10:18 am
politics in a totally different way. and people like me who are perhaps a bit more traditional about things you would say about other people's election campaigns and all the rest of it, we have to recognize that maybe some of the rules are changing. >> let me ask you about ukraine. i know you're going to be careful, but i want to ask you something that i think you have both knowledge and authority on and can speak about, which is the charge that donald trump makes about joe biden is that biden was trying to get the ukrainians to fire the chief prosecutor. a lot of experts and media reports say, that was a demand being made by the europeans, by the united states, it was all part of an effort to rid ukraine of corruption and the argument was, this guy was himself author rely corrupt, and therefore, he had to go. do you recall that process? and do you think it's fair to say that what biden was doing was asking for something that essentially the world was asking
10:19 am
in firing this prosecutor? >> i don't recall all of the specifics about the specific individuals, but it's certainly true to say that the british view, i think, in common with the american view, was that ukraine needed to do more to tackle corruption. that ukraine actually is a country with a huge potential in success. it's a big country, a big population. it could be as wealthy and successful as a country like poland, its neighbor, which is now many times richer than ukraine. and our view was, we're helping you in terms of your defense and we're helping in terms of standing up to the russian aggression. but you need to help us by dealing with in your country. and that was a common theme with all the interactions that i had, particularly with president poroshenko, who was president of ukraine for most of my time in office. >> many people told me at the time that you and angela merkel were the two staunchest defenders of the idea that you had to be tough on the russians for the invasion of ukraine, for
10:20 am
the annexation of crimea, that you had to keep sanctions in place. that there were a lot of other european leaders who were wanting to do business with russia were more comfortable getting rid of the sanctions. do you worry that the european union and the west will not stay firm, particularly with all of this complexity of what's happened in ukraine and that the russians will be able to get away with it? >> i do worry about it. my view is simple, when it came to the russian incursion into georgia, which happened some years before ukraine, the western response was weak. we made a fuss for a small amount of time, but there were no proper sanctions, no proper measures. and angela merkel and i were determined, when russia took advantage of the situation in ukraine and basically stole a piece of territory, that there would be permanent consequences. we knew we couldn't militarily reverse what had happened, but we could put in place sanctions and we worked very closely, linking the eu with the u.s. and putting in place sanctions at the same time, in the same way. and i think it's very important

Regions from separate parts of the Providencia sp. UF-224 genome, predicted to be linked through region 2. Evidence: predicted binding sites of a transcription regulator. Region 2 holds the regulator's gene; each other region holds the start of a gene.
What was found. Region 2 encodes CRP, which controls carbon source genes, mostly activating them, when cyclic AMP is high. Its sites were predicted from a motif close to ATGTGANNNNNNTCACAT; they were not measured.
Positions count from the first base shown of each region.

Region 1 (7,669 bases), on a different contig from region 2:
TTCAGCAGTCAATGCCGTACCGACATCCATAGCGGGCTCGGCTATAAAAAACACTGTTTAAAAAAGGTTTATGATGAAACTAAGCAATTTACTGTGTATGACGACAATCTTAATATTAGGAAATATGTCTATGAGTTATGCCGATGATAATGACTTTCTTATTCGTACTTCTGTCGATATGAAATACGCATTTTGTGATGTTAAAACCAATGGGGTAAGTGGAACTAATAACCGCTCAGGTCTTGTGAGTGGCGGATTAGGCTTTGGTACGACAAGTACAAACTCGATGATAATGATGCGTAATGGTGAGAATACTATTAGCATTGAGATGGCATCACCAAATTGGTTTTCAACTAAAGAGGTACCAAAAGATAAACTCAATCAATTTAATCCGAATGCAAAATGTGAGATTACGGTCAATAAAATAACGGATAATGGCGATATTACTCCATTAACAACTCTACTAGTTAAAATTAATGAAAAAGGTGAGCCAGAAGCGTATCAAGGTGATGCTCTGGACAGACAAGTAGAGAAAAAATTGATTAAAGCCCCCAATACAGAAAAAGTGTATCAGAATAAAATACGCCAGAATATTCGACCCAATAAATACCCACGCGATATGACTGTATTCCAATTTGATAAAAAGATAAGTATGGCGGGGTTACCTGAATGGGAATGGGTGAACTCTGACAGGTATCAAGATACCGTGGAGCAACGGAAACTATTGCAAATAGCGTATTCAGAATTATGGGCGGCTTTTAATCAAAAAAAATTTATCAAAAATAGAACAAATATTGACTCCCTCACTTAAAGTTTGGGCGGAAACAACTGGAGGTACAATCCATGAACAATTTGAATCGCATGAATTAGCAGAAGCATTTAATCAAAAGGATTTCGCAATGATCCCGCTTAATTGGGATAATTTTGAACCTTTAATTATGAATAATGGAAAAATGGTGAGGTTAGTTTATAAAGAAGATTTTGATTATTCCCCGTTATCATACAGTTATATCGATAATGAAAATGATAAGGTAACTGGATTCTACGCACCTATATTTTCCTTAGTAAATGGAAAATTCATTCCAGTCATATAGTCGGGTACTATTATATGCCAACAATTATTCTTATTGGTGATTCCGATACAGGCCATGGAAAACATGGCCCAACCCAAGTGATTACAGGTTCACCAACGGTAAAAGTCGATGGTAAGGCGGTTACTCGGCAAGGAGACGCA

10:21 am
we keep that up. i think it's the only language that putin understands on this issue on what he considers his near abroad, but what i consider to be countries that want a free and democratic and european future. >> finally thoughts on iran, you were there when the iran deal was negotiated. do you think that the americans made a mistake by pulling out of it? >> well, i do, because, look, it's certainly right to say that the deal have their imperfections, but all deals have their imperfections. but fundamentally, what we managed to negotiate, and i think it was a great credit to president obama, all the work that he did, what we managed to negotiate was to keep iran permanently away from having a nuclear weapon with the right to inspect and verify that that was the case. and the trouble with getting out of it is you're replacing something with huge uncertainty. by all mean, trying to improve on the deal, try to make sure that it runs on for longer, but
10:22 am
actually walking away from it without a real answer actually makes the world less safe rather than more safe. >> are you worried there might be actual conflict in the middle east? >> i worry it's a very dangerous situation. and of course, i share all of the concerns of those in congress and the president who say that iran has a terrible record, that it supports terrorist groups, that it is an author of instability, i share all of those arguments. but often in politics and in international affairs, we're not dealing with perfection. and we're not dealing with a choice that is brilliant against a choice that is terrible. we're dealing with a set of, you know, often poor choices. but you pick the best one you can. and that's what i think our deal did in getting rid of that deal makes the situation more unsafe. >> david cameron, pleasure to have you on. >> thank you. next on gps, the pulitzer prize-winning ann applebaum on why trump's behavior might have sounded very familiar to the people of ukraine, when we come